Donald Fry: A priority list for strengthening Maryland’s economy

Posted by on in Blog
  • Font size: Larger Smaller
  • Hits: 13889
  • Subscribe to this entry
  • Print
  • Report this post

By Donald C. Fry

The Greater Baltimore Committee is proposing that the state create a new tax credit for “angel” investors in early-stage businesses in Maryland.

The tax credit proposal is the signature initiative of a legislative agenda for strengthening Maryland’s competitiveness for economic growth and job creation that the GBC will be urging lawmakers to embrace during the 2015 Maryland General Assembly session that begins January 14.

The concept of the GBC’s new tax credit proposal is straightforward. Qualified “angel” investors – typically individuals who provide capital for a business start-up – would be eligible to receive an income tax credit equal to a percentage of their investment in Maryland early-stage businesses engaged in innovation.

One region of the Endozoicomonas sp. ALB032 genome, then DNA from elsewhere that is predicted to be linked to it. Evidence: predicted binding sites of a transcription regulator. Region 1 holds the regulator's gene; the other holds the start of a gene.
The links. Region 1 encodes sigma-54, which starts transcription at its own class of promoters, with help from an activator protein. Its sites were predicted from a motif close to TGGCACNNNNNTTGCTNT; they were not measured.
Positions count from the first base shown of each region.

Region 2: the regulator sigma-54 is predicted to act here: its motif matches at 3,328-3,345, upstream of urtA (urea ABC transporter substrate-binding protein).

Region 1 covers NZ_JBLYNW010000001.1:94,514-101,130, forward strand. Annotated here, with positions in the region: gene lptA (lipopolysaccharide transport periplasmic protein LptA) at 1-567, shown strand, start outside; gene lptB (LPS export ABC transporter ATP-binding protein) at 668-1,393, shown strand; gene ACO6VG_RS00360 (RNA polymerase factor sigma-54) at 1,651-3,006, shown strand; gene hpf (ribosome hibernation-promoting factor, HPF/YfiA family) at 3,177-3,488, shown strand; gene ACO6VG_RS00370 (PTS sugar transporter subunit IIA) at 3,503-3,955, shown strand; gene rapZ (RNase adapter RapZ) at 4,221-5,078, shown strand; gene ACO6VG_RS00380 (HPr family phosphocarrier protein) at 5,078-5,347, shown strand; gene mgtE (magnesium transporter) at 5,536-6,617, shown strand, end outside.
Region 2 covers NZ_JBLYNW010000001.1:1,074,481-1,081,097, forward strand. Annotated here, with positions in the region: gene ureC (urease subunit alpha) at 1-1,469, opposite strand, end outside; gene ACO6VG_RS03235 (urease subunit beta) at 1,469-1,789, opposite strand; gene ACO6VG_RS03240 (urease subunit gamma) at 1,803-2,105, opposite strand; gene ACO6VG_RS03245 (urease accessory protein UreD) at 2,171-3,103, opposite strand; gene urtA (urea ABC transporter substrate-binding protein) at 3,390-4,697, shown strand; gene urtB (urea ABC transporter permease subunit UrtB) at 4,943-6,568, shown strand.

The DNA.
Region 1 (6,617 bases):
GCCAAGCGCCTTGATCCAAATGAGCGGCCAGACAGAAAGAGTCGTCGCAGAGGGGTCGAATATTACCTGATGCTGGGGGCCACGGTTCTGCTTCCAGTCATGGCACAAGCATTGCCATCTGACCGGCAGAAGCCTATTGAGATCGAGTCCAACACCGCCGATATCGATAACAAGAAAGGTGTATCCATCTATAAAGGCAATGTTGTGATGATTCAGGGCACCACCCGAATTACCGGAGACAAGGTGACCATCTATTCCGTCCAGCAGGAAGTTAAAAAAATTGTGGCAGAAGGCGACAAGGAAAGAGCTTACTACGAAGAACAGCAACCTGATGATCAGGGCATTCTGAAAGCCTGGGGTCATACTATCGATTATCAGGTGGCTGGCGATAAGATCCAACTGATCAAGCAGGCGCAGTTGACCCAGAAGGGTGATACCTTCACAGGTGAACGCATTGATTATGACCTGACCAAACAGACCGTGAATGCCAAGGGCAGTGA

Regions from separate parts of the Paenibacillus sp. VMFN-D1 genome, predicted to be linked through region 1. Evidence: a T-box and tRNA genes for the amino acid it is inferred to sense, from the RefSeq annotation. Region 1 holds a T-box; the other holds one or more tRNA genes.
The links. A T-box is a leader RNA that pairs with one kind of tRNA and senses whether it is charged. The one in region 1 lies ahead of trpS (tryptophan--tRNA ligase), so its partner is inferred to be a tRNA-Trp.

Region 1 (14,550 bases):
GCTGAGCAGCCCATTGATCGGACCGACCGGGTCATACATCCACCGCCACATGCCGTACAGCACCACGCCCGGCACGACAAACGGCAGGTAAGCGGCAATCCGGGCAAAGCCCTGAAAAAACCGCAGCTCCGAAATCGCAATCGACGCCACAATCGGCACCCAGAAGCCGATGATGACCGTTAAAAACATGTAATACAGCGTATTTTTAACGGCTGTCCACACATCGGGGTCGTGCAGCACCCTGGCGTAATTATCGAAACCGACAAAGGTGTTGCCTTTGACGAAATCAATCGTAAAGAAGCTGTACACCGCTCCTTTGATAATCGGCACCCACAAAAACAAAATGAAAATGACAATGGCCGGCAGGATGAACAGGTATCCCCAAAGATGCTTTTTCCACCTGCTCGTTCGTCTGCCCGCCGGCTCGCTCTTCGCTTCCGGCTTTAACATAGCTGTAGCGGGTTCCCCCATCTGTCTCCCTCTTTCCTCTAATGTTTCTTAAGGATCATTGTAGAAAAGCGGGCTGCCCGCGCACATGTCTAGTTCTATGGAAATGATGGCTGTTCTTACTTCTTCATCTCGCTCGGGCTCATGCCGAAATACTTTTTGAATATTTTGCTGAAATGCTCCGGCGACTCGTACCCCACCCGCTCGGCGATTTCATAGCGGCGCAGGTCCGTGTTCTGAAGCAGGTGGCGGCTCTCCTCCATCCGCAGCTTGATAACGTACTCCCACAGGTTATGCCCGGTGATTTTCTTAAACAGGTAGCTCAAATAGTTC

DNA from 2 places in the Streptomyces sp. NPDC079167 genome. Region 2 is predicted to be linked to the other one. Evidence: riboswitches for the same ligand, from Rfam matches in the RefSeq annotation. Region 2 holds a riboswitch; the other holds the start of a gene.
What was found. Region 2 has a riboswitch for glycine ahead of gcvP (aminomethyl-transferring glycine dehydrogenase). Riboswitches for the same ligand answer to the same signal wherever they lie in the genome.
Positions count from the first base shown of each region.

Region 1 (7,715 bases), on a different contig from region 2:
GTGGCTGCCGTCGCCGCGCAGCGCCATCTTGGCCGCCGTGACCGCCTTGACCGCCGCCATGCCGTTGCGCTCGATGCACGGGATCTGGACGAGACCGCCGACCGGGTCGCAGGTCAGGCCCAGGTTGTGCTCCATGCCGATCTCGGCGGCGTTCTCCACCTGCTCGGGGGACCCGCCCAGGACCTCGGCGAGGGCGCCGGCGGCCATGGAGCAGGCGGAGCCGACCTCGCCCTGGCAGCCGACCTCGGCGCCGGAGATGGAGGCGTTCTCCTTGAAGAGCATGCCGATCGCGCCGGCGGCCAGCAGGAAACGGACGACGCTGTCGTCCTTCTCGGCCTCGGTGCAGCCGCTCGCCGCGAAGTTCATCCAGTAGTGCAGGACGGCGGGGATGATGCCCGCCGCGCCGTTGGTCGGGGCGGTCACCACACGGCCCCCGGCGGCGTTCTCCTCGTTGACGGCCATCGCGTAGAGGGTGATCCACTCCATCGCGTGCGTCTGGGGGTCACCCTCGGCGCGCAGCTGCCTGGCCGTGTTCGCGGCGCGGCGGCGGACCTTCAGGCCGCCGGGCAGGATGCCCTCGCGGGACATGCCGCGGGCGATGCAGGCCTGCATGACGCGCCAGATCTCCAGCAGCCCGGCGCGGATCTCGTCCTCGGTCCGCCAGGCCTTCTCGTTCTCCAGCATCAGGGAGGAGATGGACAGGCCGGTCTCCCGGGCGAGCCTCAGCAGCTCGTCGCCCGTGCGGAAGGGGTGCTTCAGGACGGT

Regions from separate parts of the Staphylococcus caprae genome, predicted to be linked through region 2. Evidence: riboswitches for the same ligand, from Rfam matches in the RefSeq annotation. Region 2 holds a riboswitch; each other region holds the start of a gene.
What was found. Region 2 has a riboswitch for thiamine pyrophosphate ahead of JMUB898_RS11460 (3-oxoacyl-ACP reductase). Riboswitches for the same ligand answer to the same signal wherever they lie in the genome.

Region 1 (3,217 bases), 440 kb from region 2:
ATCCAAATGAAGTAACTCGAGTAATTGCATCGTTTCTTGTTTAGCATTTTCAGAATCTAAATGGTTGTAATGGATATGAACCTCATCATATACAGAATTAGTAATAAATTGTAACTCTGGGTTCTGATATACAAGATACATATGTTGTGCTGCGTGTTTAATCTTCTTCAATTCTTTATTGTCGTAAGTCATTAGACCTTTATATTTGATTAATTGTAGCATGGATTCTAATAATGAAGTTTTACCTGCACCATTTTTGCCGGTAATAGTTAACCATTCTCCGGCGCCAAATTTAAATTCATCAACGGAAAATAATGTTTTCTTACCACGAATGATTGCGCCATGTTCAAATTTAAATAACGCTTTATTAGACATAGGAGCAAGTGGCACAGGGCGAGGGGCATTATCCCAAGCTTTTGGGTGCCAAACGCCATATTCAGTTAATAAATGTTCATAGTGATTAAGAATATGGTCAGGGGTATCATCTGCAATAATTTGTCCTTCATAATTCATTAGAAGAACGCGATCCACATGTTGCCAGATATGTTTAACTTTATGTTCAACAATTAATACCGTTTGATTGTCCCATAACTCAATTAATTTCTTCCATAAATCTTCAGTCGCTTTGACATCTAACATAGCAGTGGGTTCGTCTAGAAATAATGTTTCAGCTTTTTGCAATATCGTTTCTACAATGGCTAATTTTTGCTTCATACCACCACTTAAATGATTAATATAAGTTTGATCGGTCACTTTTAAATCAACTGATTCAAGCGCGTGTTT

This year, business leaders throughout Maryland will be calling on lawmakers to follow through on their campaign pledges to make Maryland’s business climate the top priority in Annapolis.

The GBC, comprised of business and civic leaders in the Baltimore region, is urging lawmakers to enact policies to expand Maryland’s economic base, promote entrepreneurship, strengthen workforce development and fund transportation infrastructure.

The GBC’s legislative priority list for competitiveness also asks lawmakers to consider reducing business and personal income taxes, improving fiscal analysis of the impact of legislation on business costs and reforming the state’s election redistricting process.

These priorities reflect a continuing advocacy – around eight core pillars for competitiveness the GBC compiled from business leaders and economic development experts around the state – for policies that position Maryland more competitively for business growth, with an added focus on growing emerging industry sectors and fostering innovation and entrepreneurship.

The eight core pillars are: government that partners with business, a highly educated workforce, regulatory policies that are streamlined, stable and predictable, a tax structure that is fair and competitive, business costs that are competitive, superior and well-funded transportation infrastructure, strategic state investments in business growth and aggressive, well-funded business marketing.